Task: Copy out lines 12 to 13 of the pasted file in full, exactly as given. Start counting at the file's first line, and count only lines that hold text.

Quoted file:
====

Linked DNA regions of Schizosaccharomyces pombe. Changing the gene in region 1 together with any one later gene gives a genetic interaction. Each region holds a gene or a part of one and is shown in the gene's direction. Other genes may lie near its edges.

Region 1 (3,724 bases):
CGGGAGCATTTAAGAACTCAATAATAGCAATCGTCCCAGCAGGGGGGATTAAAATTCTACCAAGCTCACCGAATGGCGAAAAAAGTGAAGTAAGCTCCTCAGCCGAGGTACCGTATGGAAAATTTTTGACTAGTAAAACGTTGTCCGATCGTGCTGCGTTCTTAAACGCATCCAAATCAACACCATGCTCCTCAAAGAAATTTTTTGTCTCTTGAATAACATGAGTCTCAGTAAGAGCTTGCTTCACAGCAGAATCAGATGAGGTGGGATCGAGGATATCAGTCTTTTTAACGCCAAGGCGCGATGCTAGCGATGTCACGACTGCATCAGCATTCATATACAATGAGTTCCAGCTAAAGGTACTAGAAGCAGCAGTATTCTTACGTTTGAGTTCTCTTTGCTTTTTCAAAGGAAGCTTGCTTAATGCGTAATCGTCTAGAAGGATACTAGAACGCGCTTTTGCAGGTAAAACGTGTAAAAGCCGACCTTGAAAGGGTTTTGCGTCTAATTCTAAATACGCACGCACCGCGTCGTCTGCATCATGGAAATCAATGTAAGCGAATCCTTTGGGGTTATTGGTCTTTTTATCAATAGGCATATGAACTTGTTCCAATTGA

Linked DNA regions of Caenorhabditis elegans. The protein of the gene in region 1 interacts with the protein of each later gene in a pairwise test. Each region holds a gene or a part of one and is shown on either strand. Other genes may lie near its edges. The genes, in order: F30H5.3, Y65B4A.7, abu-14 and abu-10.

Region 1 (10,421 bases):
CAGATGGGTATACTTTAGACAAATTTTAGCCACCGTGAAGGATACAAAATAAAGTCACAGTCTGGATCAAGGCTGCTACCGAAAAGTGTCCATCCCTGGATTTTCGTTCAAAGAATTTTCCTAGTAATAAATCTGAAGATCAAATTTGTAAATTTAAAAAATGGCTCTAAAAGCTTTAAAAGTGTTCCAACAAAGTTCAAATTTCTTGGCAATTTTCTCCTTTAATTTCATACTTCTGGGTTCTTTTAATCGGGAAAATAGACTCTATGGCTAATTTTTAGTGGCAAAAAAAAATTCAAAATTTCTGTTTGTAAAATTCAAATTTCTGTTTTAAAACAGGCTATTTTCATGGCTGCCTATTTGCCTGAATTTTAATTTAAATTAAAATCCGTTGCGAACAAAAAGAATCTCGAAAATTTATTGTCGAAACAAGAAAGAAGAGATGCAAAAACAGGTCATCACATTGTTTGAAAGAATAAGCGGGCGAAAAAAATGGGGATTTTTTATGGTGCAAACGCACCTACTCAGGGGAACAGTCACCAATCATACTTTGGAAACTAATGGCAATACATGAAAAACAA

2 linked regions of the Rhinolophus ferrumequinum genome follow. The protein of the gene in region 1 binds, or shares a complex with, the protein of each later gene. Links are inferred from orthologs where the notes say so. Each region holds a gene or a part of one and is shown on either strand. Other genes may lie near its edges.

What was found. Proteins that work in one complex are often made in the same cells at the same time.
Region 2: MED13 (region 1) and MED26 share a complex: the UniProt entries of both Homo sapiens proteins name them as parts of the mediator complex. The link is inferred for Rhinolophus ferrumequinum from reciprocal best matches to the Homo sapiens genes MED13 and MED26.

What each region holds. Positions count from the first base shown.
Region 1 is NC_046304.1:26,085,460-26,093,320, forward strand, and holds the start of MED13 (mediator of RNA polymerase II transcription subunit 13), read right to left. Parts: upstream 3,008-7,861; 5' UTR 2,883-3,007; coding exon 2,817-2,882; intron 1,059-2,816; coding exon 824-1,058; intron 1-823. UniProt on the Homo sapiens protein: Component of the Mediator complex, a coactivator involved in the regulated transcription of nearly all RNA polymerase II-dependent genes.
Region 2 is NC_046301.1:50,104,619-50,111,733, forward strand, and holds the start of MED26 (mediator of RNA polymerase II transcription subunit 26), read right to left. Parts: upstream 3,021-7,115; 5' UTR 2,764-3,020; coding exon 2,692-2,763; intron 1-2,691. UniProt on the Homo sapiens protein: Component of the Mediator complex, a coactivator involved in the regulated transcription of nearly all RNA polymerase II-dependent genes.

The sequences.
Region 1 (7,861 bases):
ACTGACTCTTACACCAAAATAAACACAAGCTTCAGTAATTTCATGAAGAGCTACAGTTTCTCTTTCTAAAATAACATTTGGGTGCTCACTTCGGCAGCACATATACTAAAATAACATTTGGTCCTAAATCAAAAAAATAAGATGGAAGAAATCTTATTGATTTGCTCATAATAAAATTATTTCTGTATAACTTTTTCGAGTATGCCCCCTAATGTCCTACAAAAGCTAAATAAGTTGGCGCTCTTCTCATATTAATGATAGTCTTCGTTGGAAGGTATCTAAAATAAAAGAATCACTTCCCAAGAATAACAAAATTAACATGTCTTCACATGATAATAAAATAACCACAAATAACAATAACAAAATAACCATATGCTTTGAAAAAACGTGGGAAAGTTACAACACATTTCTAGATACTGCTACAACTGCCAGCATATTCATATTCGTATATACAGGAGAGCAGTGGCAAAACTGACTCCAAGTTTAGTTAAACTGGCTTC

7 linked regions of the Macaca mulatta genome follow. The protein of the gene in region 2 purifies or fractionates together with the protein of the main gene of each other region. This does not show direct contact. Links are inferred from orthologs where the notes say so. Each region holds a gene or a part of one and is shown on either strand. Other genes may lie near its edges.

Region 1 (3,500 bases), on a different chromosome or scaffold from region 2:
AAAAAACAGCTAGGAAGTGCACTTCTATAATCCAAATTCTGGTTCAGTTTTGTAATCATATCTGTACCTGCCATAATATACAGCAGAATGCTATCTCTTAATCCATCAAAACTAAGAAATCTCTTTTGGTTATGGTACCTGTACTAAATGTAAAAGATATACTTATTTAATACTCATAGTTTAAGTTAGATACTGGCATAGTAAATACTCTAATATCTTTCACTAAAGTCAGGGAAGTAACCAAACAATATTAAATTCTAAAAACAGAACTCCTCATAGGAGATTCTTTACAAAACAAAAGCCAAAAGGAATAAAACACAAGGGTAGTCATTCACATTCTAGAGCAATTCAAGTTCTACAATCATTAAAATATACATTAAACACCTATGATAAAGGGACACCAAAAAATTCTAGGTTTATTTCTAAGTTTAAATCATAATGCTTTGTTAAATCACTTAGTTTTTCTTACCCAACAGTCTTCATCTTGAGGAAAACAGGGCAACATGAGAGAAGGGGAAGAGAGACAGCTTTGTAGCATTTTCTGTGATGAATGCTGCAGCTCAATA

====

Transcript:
Region 2 is NC_046301.1:50,104,619-50,111,733, forward strand, and holds the start of MED26 (mediator of RNA polymerase II transcription subunit 26), read right to left. Parts: upstream 3,021-7,115; 5' UTR 2,764-3,020; coding exon 2,692-2,763; intron 1-2,691. UniProt on the Homo sapiens protein: Component of the Mediator complex, a coactivator involved in the regulated transcription of nearly all RNA polymerase II-dependent genes.

The sequences.